Updated 2 weeks, 5 days ago

4 ways to battle entrepreneurial depression

Entrepreneurs, who have seemingly boundless energy early in a business’s development, do not necessarily retain the same levels of leadership, productivity, decisiveness, and enthusiasm as the company reaches more mature stage of development. In fact, many entrepreneurs of growing businesses become depressed after a few years.

While you’re deeply committed and invested in your business, your friends and family may not understand what it is that you actually do all day or why. Not to mention you may spend the majority of your day physically alone without any input from a team or peers.

How can you lift yourself out of this pattern and start feeling brighter every day? Here are a few tips:

1. The first thing to realize is that founder depression is depression. To state the obvious, you will need to treat it like any other form of depression. Sure, there may be some additional level of stress involved when it comes to handling the day to day activities of being a founder. But just because you are a founder, it does not make the level of activity that may be occurring in your brain any different.

2. Find a safe space. Part of what gives depression its power is the shame and the need to conceal those feelings. Brené Brown speaks eloquently about how vulnerability can eradicate shame. Seeking therapy is always a good idea for someone suffering with depression. Having an entrepreneurial support system isn’t a bad idea either. Mastermind groups can be a safe place to share business and personal struggles. The fellow entrepreneurs in a mastermind group may have a deep understanding of the issues you're facing and can provide keen insights for solutions.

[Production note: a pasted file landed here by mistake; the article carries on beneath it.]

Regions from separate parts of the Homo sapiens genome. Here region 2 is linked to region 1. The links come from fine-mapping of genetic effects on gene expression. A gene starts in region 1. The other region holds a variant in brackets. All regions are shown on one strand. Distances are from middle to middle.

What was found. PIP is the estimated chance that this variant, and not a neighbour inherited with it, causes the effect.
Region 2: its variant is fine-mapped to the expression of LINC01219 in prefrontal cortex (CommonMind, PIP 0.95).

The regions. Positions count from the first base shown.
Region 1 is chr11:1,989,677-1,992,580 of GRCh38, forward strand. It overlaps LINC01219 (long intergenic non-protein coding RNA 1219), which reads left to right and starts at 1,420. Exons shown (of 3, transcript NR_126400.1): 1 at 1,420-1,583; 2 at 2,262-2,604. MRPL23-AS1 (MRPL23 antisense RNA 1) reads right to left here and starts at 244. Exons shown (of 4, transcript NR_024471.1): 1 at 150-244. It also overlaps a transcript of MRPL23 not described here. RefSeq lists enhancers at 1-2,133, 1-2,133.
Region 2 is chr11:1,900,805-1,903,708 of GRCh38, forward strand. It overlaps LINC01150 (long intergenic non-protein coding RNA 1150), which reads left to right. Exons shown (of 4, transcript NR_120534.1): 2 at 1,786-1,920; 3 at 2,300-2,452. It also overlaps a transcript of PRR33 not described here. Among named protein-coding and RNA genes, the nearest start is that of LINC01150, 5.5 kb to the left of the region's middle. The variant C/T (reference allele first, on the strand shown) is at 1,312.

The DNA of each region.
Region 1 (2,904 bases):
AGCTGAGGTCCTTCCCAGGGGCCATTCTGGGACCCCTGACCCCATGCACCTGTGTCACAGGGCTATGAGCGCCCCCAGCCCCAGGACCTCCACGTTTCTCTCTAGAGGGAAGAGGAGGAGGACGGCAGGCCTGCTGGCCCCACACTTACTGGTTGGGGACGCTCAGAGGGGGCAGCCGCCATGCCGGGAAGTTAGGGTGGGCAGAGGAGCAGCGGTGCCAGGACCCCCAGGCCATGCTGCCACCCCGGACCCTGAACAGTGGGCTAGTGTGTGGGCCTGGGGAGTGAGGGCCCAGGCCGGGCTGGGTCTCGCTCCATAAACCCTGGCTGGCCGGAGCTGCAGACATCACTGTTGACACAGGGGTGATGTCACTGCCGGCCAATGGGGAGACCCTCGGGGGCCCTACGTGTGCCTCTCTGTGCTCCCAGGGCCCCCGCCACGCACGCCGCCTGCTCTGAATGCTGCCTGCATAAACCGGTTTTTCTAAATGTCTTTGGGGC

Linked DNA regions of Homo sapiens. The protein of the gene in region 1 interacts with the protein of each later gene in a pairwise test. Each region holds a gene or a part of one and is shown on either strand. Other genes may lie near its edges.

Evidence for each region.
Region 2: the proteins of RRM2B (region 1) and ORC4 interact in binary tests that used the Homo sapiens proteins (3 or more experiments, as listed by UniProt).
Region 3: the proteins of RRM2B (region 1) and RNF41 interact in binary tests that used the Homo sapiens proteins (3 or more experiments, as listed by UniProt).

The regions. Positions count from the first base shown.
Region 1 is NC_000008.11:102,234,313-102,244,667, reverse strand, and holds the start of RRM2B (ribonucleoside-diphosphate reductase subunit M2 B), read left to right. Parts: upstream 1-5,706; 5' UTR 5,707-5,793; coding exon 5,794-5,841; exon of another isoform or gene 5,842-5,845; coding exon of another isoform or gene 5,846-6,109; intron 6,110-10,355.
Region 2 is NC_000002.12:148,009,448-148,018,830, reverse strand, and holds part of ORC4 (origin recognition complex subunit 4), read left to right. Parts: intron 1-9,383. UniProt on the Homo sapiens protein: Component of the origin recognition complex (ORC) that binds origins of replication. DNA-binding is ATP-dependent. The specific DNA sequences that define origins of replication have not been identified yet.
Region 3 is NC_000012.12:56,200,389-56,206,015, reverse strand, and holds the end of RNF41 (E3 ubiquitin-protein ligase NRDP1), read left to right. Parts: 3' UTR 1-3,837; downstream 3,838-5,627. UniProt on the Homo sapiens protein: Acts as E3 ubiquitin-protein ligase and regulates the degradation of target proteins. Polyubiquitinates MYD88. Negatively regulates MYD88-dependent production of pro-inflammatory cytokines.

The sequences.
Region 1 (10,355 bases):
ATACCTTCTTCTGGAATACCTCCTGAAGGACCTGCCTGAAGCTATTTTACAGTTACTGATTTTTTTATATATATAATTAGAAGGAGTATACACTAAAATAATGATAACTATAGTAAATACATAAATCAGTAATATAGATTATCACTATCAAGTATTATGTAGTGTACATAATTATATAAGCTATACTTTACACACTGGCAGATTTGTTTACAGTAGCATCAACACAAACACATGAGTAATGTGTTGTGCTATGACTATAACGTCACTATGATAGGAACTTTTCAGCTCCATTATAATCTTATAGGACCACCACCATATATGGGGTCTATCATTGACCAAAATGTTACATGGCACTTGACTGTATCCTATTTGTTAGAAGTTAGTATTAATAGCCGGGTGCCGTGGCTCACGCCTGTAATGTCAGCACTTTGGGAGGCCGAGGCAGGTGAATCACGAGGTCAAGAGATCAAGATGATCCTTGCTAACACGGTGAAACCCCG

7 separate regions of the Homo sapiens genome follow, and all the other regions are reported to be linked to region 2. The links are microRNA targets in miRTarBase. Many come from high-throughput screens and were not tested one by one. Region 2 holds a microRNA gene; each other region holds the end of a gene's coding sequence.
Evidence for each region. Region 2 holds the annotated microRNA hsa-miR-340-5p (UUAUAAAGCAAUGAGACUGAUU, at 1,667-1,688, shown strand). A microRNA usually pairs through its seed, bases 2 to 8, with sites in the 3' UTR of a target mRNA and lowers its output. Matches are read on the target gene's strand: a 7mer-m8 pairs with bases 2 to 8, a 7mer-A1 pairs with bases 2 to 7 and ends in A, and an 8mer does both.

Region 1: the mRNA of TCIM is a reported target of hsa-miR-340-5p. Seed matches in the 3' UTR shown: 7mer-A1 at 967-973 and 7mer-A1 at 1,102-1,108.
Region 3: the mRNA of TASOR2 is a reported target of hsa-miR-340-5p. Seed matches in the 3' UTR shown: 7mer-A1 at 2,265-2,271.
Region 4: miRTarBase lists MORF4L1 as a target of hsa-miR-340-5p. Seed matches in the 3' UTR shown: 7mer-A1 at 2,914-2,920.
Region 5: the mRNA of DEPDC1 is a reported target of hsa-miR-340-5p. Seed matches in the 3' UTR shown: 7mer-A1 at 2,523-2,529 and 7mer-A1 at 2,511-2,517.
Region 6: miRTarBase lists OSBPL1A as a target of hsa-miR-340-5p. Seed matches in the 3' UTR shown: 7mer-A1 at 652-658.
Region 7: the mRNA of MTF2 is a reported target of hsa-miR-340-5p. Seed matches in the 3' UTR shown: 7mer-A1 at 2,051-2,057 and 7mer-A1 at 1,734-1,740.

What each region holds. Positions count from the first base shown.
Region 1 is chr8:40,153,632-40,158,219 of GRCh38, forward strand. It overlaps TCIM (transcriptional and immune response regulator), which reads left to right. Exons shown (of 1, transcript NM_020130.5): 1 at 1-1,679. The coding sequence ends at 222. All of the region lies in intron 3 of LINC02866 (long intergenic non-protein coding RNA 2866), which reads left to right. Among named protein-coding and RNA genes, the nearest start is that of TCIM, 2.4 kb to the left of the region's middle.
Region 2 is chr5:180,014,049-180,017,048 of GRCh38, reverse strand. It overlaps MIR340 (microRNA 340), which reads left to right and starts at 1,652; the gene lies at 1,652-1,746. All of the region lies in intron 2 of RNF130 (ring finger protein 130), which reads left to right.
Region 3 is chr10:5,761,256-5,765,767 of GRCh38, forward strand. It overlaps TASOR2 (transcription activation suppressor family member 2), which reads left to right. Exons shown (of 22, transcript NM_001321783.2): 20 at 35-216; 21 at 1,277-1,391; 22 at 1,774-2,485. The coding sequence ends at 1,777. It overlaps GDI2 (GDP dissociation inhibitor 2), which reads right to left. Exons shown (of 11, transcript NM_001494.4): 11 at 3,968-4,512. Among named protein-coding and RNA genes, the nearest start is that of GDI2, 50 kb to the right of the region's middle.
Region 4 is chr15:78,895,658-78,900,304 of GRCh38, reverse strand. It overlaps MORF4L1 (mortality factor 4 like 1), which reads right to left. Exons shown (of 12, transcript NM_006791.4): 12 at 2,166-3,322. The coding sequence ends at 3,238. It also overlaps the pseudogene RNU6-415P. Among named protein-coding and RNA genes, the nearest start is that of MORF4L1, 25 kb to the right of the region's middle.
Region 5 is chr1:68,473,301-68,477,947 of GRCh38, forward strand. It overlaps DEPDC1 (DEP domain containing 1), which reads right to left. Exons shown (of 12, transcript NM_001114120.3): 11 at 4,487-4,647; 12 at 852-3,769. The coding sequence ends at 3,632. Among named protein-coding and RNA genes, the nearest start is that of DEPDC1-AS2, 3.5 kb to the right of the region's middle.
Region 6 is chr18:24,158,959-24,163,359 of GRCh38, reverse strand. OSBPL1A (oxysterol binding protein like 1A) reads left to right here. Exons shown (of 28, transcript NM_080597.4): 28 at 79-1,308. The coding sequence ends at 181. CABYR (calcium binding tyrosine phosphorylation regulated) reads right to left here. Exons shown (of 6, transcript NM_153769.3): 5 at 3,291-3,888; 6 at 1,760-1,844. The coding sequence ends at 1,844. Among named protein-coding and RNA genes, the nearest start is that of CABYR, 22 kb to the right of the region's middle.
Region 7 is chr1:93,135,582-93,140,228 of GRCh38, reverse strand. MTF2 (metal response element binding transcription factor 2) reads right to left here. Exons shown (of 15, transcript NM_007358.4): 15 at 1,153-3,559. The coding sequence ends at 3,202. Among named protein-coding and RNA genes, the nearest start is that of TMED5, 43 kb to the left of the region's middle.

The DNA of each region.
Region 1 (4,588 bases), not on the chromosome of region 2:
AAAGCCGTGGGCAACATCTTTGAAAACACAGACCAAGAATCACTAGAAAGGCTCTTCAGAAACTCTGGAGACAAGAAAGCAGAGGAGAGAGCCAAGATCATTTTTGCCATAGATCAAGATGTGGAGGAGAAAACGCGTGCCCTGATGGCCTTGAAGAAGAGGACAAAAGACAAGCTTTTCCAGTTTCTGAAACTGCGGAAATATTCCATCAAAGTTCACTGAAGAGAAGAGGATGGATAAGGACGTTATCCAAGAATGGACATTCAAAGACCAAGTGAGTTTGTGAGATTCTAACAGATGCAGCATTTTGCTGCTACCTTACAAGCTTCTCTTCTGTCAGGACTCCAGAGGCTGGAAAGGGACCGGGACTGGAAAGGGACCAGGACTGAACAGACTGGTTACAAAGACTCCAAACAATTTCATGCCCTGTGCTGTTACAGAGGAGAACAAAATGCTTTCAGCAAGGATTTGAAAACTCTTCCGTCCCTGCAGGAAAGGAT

3. Limit time on social media. Have you ever scanned your Facebook feed and felt bad about your perceived lack of accomplishment? Social media allows people to present a glossy, filtered view of their lives and greatly skews what success looks like. You may be comparing your progress to an inaccurate picture of other people’s achievements and unnecessarily eroding your self-esteem and motivation. Comparison is the thief of joy. If you find yourself in this trap, it’s time for a social media detox.

4. Move. Like someone once said, if you’d like to be happy, then change something and keep changing it till you get to that ideal life that you envision. Here, the importance of scheduling activities and turning them into action with the specific intent of measuring the effort is very important.

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